Most Active Stories
- W&I Researchers Find Single Family Rooms Better For NICU Babies
- TGIF: 17 Things to Know About Rhode Island Politics & Media
- Seth Magaziner Staffing Up With Jeff Padwa & Andrew Roos
- Almost 15 Years After Cornel Young Jr.'s Death, How Much Has Changed in Rhode Island?
- 'Warning Shot': Sen. Warren On Fighting Banks, And Her Political Future
Fri April 11, 2014
Mediation Over; Pension Dispute Headed to Trial in September
Rhode Island's multi-billion dollar pension dispute appears headed to a September 15 trial date in Superior Court after a breakdown in attempts to resolve the conflict through mediation.
Each side blamed the other for the impasse following more than a year of talks.
Ray Sullivan, spokesman for the coalition of public-employee unions in the case, says state lawyers informed the plaintiff coalition Friday morning they were ending mediation. "The plaintiffs abided by the judge’s order to explore a path to a new settlement agreement, but the state decided it would rather pursue costly and drawn out litigation rather than reach a reasonable agreement to guarantee stability and predictability to the pension system," Sullivan says in a statement. "We are now prepared to take the necessary steps in proceeding to trial."
In a joint statement, Governor Lincoln Chafee and state Treasurer Gina Raimondo blame "a small group of union members" for bringing the settlement process to a close. In a statement, they say, "We find this disappointing and frustrating. While we are disappointed this settlement was not ultimately able to come to fruition, we continue to believe that the pension changes enacted by our General Assembly are constitutional, the State has strong legal arguments to support its positions and will begin to prepare for litigation."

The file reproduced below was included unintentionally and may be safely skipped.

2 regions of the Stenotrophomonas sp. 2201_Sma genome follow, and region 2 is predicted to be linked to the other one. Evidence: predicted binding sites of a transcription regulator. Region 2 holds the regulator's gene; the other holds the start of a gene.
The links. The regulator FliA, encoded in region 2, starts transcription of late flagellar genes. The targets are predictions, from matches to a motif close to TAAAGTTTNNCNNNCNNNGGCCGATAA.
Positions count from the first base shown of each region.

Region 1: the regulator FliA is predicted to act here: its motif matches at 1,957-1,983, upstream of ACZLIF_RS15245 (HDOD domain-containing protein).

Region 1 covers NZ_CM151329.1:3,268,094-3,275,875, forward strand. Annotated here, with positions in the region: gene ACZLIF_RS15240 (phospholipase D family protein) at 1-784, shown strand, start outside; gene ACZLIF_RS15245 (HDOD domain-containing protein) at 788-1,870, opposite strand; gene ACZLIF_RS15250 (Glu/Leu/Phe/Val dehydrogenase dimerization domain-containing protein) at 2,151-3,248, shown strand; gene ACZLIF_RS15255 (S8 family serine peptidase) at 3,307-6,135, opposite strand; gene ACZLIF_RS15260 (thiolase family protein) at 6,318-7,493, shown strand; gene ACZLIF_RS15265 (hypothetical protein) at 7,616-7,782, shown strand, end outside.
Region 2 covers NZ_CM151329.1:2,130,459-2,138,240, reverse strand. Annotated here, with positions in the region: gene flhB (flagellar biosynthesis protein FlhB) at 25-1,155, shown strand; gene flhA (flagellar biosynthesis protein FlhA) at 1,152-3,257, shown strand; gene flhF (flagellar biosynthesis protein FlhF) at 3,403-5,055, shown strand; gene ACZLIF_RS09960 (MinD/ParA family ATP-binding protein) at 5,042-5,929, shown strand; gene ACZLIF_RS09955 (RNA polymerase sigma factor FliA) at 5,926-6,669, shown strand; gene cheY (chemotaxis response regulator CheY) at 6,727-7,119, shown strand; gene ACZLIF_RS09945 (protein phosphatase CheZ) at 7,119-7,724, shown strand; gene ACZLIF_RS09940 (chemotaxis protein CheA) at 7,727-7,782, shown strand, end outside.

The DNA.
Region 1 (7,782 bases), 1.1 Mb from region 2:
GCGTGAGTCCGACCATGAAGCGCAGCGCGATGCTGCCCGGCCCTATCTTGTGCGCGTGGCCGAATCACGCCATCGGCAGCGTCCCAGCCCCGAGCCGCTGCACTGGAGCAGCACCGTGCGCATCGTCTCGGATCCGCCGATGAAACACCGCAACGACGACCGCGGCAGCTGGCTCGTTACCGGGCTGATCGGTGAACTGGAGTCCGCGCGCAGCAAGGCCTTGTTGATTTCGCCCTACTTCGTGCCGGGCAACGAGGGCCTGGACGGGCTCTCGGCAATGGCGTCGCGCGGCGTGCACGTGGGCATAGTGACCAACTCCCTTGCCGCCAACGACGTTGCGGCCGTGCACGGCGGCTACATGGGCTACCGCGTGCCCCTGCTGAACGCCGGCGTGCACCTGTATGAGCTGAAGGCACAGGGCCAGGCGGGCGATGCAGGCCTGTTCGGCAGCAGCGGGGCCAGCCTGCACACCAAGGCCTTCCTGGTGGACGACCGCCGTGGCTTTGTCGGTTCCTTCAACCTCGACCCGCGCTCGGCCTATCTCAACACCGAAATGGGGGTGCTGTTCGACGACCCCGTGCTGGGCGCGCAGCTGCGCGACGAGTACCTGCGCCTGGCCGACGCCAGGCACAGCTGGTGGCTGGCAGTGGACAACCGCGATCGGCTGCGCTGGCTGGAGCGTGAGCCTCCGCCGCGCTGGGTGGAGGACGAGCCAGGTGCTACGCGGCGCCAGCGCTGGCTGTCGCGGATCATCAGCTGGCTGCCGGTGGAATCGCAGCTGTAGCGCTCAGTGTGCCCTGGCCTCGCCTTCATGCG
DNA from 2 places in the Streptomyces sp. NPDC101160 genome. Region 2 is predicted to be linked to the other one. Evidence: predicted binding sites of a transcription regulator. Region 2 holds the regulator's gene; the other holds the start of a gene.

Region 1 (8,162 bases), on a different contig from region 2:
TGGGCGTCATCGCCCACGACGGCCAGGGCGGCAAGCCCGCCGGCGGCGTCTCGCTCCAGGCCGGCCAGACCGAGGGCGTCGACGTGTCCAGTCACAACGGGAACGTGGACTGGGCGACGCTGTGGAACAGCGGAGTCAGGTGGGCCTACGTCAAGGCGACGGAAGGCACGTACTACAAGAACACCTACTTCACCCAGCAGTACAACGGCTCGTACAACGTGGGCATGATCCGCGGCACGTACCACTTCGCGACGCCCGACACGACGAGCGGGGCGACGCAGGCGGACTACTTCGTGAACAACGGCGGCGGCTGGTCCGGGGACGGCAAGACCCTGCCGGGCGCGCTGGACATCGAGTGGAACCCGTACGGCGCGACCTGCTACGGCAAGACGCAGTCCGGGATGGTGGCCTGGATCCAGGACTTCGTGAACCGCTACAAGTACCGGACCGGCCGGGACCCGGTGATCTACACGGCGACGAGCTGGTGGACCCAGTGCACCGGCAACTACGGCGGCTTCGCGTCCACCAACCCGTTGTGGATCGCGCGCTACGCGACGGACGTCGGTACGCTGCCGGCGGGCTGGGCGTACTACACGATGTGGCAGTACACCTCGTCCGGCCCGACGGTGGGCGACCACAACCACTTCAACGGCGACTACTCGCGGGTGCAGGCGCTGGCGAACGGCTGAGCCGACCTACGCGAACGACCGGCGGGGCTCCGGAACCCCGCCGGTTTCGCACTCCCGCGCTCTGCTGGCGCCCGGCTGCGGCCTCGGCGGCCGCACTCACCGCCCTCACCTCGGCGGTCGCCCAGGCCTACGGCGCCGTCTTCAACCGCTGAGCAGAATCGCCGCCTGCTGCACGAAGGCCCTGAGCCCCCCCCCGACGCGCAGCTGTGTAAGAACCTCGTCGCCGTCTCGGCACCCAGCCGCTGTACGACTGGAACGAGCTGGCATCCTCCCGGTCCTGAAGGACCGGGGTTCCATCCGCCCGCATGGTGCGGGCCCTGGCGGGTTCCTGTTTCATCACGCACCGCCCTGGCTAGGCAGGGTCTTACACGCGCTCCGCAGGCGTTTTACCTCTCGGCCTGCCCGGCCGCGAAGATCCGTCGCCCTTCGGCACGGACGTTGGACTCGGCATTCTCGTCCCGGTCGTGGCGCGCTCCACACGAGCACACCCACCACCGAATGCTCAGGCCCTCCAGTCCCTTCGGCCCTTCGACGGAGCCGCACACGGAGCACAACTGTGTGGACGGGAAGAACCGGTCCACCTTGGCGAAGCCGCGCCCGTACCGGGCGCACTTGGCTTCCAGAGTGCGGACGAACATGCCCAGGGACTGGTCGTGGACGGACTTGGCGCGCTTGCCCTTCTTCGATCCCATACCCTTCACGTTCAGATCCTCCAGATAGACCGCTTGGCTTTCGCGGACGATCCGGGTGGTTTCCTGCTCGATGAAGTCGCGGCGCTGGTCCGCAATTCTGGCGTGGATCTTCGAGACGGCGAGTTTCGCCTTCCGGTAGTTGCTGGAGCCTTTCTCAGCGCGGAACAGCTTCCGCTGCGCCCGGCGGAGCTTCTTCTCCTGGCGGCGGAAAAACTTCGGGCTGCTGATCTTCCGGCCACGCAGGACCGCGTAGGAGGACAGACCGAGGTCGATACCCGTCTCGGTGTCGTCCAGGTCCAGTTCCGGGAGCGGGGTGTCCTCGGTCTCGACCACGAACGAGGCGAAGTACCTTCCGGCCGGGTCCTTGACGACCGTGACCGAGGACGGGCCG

A proposed pension settlement announced February 14 would have preserved about 94 percent of the savings from an overhaul of the pension system spearheaded by Raimondo in 2011. The treasurer and Chafee called that preferable to a possibly adverse outcome in court.
One of six union groups that had to offer initial approval for the settlement rejected it last week.
Billions of dollars in taxpayer-funded benefits are on the line. Regardless of the outcome of a trial in Superior Court, the case is expected to eventually land with the Rhode Island Supreme Court.